As we trekked back and forth from the boats to the tent, I noticed something unusual on the trail: tiny sparks of electric blue glowing like luminescent jewels. They seemed to be embedded in the trail, but when I looked away and looked back again, they appeared to have moved.

End of day

End of day

I knelt down and realized they were… spider eyes, reflected in the glow of our headlamps. The tiny spiders froze when the light hit them, then quickly scuttled along when our headlamps turned away.

I was enchanted. I don’t mind spiders—in fact I kind of like them—but I’d never seen blue-eyed ones before. It seemed a good omen.

Here are more photos from Day 5 (click on any photo to start slideshow):

Even more photos are here.

Next in Everglades Shakedown —>

81 responses to “Everglades Shakedown, Day 5: Navigating the Shallows

  1. Great photos. So glad to have these to look at because doesn’t matter here whatever window I peer from it’s all white.

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  2. Pingback: Everglades Shakedown, Day 4: Portage, Paddling in the Pitch Dark, and Fending Off Furious Crows | Wind Against Current

  3. You have taken us on a beautiful journey with this post. Thanks for sharing.

    BE ENCOURAGED! BE BLESSED!

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  4. Pingback: Shakedown Kayak Expedition Through the Florida Everglades: Overview | Wind Against Current

  5. What a stunning set of sky over ocean shots. Really beautiful shifting shades of light. I especially love ‘declining light’, but there are lots to love in this collection :-)

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  6. Beautiful sunset scene and the bug protection wardrobe looks quite stunning set against it. :) Were the spiders in large numbers or just curious beings on the path?

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  7. Good job taking us on your journey through the words and images! Thank you.

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  8. Wow…now THAT’S an adventure! I love what you said – the strange feeling of seeing land so far away yet it was so close beneath you. That will stay with me. Lovely – I look forward to reading more of your adventures!

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  9. Amazing shots, Vladimir…the sunset looks spectacular, but oh…you two must have been exhausted…

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  10. Such a brave adventure and so beautifully documented.

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  11. I’ve totally enjoyed your journey and so admire your knowledge of kayaking … What a wonderful way to spend your time with each other!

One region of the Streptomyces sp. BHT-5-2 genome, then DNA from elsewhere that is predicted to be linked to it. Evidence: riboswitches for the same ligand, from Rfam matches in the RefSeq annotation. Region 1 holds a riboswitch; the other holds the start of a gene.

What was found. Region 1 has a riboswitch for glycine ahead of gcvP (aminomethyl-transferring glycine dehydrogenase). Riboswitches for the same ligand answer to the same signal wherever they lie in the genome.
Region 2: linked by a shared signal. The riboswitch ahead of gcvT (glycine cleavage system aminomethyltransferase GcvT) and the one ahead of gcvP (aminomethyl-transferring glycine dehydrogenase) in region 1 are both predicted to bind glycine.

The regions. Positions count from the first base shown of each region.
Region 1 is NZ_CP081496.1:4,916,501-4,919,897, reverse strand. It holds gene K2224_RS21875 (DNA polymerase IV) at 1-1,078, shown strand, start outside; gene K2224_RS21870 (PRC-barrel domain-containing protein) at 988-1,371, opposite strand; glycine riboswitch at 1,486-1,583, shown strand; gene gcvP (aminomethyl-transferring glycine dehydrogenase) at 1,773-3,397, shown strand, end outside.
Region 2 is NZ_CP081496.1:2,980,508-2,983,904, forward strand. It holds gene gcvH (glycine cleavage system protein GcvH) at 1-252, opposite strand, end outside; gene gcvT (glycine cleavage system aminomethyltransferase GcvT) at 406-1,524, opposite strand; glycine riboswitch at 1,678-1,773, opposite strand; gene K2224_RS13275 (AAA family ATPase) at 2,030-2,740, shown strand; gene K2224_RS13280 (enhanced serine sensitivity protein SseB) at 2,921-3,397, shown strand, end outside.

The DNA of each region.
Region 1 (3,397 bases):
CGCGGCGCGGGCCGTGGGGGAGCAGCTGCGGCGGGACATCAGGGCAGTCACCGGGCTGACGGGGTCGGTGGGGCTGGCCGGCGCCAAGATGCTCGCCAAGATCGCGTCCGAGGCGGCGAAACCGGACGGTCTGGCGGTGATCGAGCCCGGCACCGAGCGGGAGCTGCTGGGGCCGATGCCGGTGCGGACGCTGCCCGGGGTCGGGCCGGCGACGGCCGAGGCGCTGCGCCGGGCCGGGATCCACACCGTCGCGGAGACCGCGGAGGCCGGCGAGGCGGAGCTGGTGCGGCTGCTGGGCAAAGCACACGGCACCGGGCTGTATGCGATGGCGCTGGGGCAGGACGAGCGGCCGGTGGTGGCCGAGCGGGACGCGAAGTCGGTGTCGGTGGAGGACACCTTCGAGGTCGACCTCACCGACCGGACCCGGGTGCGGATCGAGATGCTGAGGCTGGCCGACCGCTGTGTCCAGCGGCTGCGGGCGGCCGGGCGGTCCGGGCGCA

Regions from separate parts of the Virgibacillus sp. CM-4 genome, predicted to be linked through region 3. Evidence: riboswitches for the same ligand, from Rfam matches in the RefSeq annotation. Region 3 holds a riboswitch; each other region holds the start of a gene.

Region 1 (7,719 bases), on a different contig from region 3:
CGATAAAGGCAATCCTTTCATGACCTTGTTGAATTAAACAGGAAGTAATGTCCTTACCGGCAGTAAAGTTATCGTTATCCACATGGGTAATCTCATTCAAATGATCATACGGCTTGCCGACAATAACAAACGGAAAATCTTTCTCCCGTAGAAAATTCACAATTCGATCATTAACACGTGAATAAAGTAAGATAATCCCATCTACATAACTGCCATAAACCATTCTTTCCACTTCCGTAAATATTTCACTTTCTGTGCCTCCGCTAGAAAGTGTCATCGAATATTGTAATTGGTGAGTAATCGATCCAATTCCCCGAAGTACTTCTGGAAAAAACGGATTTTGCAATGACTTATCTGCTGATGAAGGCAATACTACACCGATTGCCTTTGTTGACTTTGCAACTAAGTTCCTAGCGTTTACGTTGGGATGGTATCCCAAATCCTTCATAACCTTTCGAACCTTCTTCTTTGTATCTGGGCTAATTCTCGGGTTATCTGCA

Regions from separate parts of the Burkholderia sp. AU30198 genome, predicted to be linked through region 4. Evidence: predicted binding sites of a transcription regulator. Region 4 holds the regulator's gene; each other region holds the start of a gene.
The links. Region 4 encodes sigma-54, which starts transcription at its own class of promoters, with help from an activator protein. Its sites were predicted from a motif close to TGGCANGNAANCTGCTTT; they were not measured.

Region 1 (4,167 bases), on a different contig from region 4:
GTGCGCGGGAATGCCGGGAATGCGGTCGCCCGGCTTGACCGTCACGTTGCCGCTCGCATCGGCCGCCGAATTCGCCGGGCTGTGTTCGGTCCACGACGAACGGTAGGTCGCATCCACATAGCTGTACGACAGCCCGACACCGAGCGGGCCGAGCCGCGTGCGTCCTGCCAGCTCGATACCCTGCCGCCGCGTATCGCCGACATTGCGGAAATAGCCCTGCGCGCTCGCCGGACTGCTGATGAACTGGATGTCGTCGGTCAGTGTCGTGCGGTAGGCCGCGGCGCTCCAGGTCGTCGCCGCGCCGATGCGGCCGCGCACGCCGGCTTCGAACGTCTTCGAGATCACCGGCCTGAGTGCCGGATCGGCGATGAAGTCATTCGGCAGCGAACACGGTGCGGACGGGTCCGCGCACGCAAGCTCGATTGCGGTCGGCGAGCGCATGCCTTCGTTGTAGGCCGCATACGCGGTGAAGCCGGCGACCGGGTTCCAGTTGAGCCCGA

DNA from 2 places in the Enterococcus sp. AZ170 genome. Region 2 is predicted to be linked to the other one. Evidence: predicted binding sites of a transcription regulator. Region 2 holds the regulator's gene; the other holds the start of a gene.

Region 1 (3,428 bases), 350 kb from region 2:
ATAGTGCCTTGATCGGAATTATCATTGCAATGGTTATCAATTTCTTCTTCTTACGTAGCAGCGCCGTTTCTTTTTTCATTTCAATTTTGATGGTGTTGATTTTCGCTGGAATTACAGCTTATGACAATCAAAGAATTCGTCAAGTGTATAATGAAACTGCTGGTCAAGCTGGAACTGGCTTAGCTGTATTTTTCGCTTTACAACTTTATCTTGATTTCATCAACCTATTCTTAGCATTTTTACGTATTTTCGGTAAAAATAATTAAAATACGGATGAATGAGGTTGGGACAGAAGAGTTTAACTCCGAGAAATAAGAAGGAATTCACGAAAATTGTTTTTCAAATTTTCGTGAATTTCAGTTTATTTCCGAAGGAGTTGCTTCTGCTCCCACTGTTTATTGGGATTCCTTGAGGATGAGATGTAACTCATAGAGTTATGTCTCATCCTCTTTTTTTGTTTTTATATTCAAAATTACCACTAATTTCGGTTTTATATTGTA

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    • Together but in separate boats—we were wise enough not to get a double kayak, a.k.a. a “divorce boat” ;-)

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      • Vlad your trip and photography are amazing and inspiring, but I respectfully disagree on the divorce boat comment. I respect and admire single kayaks, but, for us, it is quite the opposite… :) we’d never give up paddling in a tandem. So many opportunities to handle rough situations and take time with photography… Can’t wait to take the UBoat for another paddling journey… :)

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        • I somehow thought you might weigh in… ;-)

          My comment was tongue-in-cheek—but not entirely.

          Of course, it completely depends on the two paddlers, their relationship, and what they expect from the paddle. Some people are perfectly happy in a double, indeed more happy than they would be in two singles. You guys obviously are :-) And a double has some practical advantages over two singles—it is (at least theoretically) faster, it’s more stable for activities such as photography (probably essential for the ambitious photography that you do), can (perhaps) carry more gear. The two paddlers can never become separated…

          On the other hand, two singles can become separated, and that is partly the point. If one of the paddlers wants to paddle to the left to look at a bird, while the other wants to paddle to the right to surf a wave, they are both free to do so. For us, although we’ve never tried paddling a double, I think two singles offer the best combination of paddling together, yet being free to each do our own thing.

          In a double, neither paddler is fully in control of the boat, and unless they completely agree on what they are trying to do and where they are trying to go, that can become a problem. The “divorce boat” perception seems to come from the experience that it is then easy for each paddler to blame the other when things go wrong. Many long-distance kayak expeditions in doubles (and, on those kinds of trips, even in singles) have failed not because of distance or terrible weather, but because the participants simply could not stand each other any more…